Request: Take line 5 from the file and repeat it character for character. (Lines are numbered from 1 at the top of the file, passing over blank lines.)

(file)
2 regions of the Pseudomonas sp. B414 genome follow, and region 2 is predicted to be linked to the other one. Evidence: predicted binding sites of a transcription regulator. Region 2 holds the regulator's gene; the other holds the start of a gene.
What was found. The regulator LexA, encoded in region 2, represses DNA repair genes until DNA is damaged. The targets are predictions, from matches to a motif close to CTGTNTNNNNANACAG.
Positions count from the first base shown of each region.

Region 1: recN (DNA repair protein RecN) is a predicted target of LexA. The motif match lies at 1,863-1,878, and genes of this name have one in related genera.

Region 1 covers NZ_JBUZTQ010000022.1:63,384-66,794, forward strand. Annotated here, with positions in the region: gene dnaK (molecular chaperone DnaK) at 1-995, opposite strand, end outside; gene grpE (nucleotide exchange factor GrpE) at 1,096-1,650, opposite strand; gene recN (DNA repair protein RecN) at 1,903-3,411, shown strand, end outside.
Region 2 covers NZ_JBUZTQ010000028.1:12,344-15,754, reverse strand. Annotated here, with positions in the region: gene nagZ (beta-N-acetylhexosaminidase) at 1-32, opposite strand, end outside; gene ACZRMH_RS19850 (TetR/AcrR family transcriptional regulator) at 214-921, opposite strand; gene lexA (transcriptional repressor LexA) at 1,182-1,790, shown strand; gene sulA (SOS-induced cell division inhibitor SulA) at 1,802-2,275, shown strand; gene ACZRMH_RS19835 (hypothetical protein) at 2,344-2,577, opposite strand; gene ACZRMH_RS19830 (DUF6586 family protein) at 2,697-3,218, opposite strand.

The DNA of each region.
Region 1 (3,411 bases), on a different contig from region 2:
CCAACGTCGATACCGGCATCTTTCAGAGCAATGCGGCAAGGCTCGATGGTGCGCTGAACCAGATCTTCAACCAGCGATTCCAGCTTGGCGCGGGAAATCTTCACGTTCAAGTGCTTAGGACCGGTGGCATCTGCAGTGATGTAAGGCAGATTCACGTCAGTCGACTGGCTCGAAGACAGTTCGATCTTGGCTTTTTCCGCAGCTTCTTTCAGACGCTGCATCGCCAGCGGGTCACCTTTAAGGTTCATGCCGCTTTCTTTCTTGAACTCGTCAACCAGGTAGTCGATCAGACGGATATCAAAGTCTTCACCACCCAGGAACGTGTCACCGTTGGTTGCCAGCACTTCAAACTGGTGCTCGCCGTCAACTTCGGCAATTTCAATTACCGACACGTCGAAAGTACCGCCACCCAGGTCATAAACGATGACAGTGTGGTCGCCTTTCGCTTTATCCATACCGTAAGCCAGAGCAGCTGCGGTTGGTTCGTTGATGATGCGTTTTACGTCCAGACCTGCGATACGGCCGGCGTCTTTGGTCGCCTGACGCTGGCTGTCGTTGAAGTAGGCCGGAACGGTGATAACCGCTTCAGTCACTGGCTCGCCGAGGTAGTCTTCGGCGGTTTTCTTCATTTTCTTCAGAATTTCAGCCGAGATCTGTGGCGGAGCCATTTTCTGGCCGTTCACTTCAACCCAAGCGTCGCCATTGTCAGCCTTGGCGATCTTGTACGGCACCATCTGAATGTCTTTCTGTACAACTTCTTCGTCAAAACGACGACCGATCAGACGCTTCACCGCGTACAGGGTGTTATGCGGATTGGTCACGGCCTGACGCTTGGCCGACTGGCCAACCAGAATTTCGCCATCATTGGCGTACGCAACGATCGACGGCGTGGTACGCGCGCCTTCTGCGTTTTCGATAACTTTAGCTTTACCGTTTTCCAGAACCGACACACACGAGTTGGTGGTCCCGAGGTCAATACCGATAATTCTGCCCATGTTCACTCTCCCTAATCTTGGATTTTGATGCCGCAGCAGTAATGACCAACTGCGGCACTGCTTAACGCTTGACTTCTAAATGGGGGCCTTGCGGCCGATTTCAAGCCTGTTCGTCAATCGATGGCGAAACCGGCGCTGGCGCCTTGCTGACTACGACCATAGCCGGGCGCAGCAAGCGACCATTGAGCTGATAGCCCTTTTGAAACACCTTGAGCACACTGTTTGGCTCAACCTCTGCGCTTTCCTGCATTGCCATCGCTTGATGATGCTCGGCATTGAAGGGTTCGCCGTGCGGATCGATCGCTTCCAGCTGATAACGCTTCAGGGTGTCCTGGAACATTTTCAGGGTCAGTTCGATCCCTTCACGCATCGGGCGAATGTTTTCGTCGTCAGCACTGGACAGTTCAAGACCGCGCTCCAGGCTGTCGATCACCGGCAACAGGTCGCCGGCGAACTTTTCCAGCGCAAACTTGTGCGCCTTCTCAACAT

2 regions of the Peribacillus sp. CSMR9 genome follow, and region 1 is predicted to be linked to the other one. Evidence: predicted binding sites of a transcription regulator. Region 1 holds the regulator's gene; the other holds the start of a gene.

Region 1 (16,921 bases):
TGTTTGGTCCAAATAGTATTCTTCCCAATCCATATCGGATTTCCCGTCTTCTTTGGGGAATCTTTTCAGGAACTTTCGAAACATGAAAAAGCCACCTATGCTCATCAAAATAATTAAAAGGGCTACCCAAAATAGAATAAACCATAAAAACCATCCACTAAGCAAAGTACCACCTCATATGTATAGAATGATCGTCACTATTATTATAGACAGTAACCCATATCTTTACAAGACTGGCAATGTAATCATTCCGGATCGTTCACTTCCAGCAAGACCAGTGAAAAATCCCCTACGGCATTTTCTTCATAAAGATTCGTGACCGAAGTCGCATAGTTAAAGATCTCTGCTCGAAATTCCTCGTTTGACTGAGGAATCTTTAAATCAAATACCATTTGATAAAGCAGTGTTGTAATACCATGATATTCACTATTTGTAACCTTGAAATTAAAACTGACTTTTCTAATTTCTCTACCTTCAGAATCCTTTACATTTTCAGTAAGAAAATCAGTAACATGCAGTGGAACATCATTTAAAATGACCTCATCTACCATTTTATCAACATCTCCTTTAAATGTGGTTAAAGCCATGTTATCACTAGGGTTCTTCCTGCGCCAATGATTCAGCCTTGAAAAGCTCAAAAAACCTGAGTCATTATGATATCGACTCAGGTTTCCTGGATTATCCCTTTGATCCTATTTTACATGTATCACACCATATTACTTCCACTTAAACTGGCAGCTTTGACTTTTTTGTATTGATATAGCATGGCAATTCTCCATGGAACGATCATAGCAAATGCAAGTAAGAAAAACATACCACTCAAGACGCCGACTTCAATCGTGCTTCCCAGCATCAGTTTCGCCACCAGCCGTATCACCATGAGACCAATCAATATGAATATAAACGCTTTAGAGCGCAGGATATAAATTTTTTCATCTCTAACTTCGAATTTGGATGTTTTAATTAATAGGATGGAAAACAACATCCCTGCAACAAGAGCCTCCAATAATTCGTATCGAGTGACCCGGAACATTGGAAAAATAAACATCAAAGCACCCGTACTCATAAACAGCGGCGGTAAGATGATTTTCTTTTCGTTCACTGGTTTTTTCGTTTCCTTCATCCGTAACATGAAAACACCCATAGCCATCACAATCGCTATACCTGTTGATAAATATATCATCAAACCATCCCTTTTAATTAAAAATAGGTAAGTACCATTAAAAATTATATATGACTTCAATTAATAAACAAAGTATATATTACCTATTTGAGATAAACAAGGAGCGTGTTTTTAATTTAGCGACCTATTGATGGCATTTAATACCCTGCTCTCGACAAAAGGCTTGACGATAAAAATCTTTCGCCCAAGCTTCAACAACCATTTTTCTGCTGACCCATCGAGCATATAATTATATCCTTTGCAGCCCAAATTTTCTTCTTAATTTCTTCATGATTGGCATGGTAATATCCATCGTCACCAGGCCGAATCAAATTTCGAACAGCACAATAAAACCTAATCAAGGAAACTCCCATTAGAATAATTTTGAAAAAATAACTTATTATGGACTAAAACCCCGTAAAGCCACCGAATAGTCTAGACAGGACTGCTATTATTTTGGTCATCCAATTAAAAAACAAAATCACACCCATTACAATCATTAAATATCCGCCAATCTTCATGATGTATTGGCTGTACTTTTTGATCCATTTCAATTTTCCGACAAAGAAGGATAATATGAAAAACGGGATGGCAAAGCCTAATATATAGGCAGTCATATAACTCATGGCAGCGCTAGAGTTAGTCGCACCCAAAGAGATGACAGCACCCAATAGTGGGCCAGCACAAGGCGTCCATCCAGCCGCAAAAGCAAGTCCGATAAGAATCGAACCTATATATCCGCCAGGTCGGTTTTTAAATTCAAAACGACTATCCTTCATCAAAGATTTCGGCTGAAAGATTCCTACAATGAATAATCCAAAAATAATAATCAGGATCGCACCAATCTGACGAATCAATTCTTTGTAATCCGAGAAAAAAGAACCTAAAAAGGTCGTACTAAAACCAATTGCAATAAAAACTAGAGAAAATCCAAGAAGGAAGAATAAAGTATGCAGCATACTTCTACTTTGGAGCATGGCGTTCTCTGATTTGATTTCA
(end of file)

Region 1 covers NZ_JBUZTQ010000022.1:63,384-66,794, forward strand. Annotated here, with positions in the region: gene dnaK (molecular chaperone DnaK) at 1-995, opposite strand, end outside; gene grpE (nucleotide exchange factor GrpE) at 1,096-1,650, opposite strand; gene recN (DNA repair protein RecN) at 1,903-3,411, shown strand, end outside.